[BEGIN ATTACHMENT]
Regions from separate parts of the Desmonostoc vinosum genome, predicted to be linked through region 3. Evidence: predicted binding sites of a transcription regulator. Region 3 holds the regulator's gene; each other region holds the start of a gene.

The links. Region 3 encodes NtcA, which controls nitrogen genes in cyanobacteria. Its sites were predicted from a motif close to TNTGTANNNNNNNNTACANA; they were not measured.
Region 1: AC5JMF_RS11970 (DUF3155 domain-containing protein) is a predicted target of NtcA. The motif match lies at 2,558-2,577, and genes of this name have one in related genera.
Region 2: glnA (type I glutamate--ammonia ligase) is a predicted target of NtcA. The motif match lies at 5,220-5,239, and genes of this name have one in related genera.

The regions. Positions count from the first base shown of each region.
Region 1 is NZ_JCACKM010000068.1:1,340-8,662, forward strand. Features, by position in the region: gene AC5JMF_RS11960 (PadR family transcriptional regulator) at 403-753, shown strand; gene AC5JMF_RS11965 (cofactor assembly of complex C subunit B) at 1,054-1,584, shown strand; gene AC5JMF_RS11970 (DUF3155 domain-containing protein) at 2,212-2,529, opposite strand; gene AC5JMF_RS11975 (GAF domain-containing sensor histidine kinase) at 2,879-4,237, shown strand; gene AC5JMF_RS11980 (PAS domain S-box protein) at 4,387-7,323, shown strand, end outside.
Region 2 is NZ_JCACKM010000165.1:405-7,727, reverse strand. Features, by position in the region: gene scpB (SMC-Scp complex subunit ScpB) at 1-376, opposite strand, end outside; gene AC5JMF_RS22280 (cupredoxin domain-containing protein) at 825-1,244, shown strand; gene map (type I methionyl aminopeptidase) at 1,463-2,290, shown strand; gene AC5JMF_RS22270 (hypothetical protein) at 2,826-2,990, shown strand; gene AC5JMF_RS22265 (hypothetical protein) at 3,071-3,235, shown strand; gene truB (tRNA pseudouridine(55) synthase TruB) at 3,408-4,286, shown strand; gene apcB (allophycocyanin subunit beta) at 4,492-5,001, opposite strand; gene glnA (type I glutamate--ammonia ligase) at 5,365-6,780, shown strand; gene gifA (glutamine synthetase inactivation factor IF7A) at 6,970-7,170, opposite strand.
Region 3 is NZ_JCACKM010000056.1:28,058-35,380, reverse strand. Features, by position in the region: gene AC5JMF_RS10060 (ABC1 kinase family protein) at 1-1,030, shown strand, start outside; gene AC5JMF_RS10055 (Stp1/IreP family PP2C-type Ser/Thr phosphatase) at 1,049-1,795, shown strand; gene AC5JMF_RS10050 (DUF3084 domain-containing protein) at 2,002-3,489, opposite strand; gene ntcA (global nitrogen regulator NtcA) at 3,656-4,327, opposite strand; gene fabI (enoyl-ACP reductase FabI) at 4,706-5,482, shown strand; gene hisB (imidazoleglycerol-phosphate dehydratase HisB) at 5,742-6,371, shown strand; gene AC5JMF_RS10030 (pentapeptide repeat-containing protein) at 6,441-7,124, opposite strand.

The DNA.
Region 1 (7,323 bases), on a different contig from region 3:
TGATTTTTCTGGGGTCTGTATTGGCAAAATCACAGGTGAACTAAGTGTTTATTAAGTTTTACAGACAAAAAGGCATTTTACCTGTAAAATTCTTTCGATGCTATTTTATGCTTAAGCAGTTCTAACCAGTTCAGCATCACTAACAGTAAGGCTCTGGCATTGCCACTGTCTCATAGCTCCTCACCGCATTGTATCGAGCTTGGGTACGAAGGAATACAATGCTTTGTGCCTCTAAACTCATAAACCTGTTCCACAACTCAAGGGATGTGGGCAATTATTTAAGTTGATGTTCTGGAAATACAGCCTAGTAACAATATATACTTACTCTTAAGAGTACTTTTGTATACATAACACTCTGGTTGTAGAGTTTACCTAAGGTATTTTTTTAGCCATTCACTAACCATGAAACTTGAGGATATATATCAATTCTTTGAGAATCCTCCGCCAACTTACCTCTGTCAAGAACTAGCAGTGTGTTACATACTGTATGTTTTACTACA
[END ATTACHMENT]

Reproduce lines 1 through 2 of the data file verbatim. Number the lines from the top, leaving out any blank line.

Regions from separate parts of the Desmonostoc vinosum genome, predicted to be linked through region 3. Evidence: predicted binding sites of a transcription regulator. Region 3 holds the regulator's gene; each other region holds the start of a gene.

The links. Region 3 encodes NtcA, which controls nitrogen genes in cyanobacteria. Its sites were predicted from a motif close to TNTGTANNNNNNNNTACANA; they were not measured.